The new law didn’t deal with neglect or cover every act of abuse, but it drew accolades from a range of animal welfare groups.

But the Preventing Animal Cruelty and Torture Act, or PACT, applies only on federal land or to animals transported from abroad or across state lines. 

Corinne Boyer / Kansas News Service

GARDEN CITY, Kansas — Wearing sweaters, small kids (of the goat variety) went springing over hay-lined pens in the Good Karma Micro-Dairy barn in Russell County. Here, Erin and Doug Renard milk goats and cows and make raw cheese, Greek yogurt, butter and gelato.

“As you noticed when you came here, there's no signs,” Erin Renard said. “One of the reasons there's no signs is expense. But the other reason was we couldn't even put 'raw milk' on the sign. Now we can.” 

Corinne Boyer / Kansas News Service

GARDEN CITY, Kansas — It’s been more than a year since 19-year-old Braeden Bradforth died from exertional heat stroke after his first football practice at Garden City Community College.  

A 48-page independent investigation found systemic failures within the athletic department and placed blame on multiple employees as well as medical professionals who treated Bradforth on Aug. 1, 2018.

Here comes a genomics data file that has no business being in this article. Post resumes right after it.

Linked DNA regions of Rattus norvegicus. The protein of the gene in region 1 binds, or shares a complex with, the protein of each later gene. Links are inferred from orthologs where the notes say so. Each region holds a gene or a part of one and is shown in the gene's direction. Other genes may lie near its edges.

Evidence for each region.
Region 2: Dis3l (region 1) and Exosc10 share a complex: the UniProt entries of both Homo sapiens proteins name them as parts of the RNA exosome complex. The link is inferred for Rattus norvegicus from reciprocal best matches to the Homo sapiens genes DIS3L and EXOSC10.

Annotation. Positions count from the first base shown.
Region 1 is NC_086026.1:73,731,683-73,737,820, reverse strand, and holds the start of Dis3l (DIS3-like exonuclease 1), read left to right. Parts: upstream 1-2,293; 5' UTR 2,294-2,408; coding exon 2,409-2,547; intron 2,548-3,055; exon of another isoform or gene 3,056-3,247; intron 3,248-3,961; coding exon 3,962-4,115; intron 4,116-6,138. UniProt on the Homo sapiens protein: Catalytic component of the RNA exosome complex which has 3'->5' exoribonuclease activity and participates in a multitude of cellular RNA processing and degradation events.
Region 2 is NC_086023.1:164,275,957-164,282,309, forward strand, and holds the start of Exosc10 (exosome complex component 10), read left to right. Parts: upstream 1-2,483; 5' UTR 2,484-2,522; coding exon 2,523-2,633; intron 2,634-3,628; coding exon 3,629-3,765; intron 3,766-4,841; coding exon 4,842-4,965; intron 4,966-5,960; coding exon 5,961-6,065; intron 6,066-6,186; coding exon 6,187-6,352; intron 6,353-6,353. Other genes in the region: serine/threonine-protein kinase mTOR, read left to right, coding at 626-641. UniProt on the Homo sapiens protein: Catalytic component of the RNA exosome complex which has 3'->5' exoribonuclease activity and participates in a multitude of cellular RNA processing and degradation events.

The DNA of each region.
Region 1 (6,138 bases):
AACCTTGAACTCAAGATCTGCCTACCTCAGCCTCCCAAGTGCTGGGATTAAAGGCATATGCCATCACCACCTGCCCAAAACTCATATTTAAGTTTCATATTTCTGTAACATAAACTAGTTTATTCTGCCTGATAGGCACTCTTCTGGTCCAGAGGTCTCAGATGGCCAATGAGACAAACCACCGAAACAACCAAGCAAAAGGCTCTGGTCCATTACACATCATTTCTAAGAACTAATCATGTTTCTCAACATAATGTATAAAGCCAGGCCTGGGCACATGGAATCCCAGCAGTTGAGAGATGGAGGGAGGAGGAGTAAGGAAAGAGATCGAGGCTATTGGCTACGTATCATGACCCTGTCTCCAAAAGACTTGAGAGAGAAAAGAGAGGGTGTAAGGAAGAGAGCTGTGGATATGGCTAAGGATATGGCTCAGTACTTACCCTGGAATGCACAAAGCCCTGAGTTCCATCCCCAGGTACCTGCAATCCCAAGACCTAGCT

Bradforth’s parents sent the college letters demanding $50 million dollars, the first step required by Kansas law before they can sue the college. On Tuesday, Garden City Community College’s Board of Trustees unanimously denied the claim amounts, saying the parties were interested in moving forward with mediation.

Courtesy of Mike Everhart

GARDEN CITY, Kansas — Paleontologist Mike Everhart had found a rib from a plesiosaur — an ancient ocean reptile — on the Ringneck Ranch in north-central Kansas in 2009. He returned in early spring 2010 searching for more bones. 

Everhart brought a friend, Gail Pearson, and Pearson’s friend Fred Smith. Both men had experience hunting fossils.

Chris Neal / For the Kansas News Service

GARDEN CITY, Kansas — In 2017, an estimated 38,000 kids in Kansas didn’t have health insurance. That’s according to data recently released by the Kansas Health Institute.